“I’m proud that we have such a good system, which was able to investigate and indict the symbol of our country, ” said Gross. Israel’s criminal code for the offense of rape carries a penalty of four to 16 years’ incarceration.

    The affair could have ended in 2007, had Katzav not willingly chosen to reject a plea bargain offer which promised that the most severe charges would be dropped and he would be given a suspended sentence.

    Instead, he opted to take the case to court to prove his innocence. In a fiery two-hour televised press conference in January 2007, the former president lashed out at the Israeli media, accusing it of conducting an ethnically-motivated campaign against him from the moment he had assumed the presidency after defeating then- contender and Noble Peace Prize winner Shimon Peres. Katzav, 65, was born in Iran and immigrated to Israel with his family at the age of six. He was raised in Kiryat Malachi, a destitute town in southern Israel that he still calls home.

    Following his discharge from the Israel Defense Forces, he enrolled at the Hebrew University of Jerusalem and graduated with a degree in economics and history. At the age of 24 he was appointed to head Kiryat Malachi’s local council.

    Prior to entering politics, he had worked, among other things, as a bank teller and a journalist.

    His political career in the Likud party was often cited as a source of inspiration for children of underprivileged Jewish immigrants from the Middle East and North Africa.

    In the course of the legal proceedings, which were launched in March 2009, Katzav harshly criticized then-Attorney General Menahem Mazuz, who accepted the findings of the police investigation and filed an indictment against him on charges of rape and sexual molestation.

    In the 2007 televised appearance, he had also slammed the State Prosecutor’s Office for not lifting a media gag order on the identities of the plaintiffs, saying it hampered him from effectively defending himself in light of their severe accusations.

    His victims, known by the initials A., L. and H., enjoyed the massive support of Israeli women’s right groups throughout the trial, all the more so when the verdict was read last October.

    Several women’s rights groups viewed the affair as a test-case for what they perceive as the country’s far from satisfactory laws on sexual harassment and the lax attitude with which it is tolerated.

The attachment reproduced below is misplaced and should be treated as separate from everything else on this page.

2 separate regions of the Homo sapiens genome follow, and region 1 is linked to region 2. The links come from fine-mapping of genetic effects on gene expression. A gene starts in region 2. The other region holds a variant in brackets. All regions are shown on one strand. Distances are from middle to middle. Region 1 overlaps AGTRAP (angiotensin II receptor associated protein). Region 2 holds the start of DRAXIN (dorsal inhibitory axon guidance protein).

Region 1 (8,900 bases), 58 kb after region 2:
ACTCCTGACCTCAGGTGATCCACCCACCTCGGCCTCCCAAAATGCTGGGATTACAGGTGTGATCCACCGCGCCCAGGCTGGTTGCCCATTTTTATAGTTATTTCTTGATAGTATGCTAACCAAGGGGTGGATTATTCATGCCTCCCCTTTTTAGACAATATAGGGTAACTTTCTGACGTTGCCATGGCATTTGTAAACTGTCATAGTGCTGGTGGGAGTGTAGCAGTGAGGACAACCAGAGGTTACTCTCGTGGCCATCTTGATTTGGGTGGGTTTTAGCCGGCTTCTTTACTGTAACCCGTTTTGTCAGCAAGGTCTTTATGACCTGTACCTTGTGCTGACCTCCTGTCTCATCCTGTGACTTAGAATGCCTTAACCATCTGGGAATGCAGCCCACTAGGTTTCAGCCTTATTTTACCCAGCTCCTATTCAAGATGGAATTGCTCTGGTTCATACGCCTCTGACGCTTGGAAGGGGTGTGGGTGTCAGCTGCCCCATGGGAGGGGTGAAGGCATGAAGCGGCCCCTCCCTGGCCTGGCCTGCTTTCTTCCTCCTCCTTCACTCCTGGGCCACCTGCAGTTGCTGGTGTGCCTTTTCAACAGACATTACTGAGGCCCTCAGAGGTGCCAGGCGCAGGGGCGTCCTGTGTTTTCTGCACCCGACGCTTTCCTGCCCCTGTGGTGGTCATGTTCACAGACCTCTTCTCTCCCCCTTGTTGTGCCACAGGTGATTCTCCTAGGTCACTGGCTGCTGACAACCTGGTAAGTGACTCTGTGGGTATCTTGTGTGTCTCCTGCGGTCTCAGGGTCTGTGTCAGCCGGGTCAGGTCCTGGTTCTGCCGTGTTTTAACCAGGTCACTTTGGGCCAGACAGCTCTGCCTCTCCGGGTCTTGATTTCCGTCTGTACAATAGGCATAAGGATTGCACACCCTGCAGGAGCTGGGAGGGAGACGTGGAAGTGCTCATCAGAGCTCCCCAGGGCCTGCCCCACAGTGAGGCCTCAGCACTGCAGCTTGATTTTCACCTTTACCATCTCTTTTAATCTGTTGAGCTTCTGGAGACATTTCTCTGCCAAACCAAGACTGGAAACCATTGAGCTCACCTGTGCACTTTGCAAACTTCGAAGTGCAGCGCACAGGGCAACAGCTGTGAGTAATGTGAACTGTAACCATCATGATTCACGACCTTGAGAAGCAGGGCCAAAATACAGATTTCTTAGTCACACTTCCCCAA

“It’s a landmark, symbolic day in the struggle that we’ve been leading over the years,” one activist told reporters outside the courtroom.

    She said the feeling among the country’s women’s rights groups was that the case had to be brought to court for a fair trial. “We feel satisfied today that the court actually did justice with all of these women who were severely abused by Katzav,” she said.

    Source: Xinhua


    Benjamin Netanyahu, the leader of Likud party and two time prime minister of Israel reaction to Katzav’s sentence says the 7 year jail sentence for former president Moshe Katsav marks “an important day for justice in Israel.”

    President Shimon Peres on Tuesday said in response to the seven year jail sentence of his predecessor Moshe Katzav that “this is a sad day but everyone is equal before the law.” Peres made the comments while touring the Israeli northern border.

    Asked if he thought that Katsav’s statue should be removed from the garden at Beit Hanassi in Jerusalem, Peres said that it was not necessary to reject the past.

    “The legal process has not yet ended but I do not think that we need to change history,” Peres said. “This is not Russia and we do not need to change the past for the good and bad.”

    Peres said that the conviction and sentencing of Katzav did not have a direct impact on the presidential institution in Israel.

    According to Prime Minister Binyamin Netanyahu on Tuesday responded to the sentence, saying “This is an important day for justice in Israel.”

    “It showed that there is equality before the law and that no one is above the law. It also showed that women are equal and it is forbidden to harm them,” Netanyahu stated.

    He added that the sentence illustrates how different Israel is from it’s surrounding countries, referring to the Jewish state as “a fortress of the rule of law.”
    Source: Jerusalem Post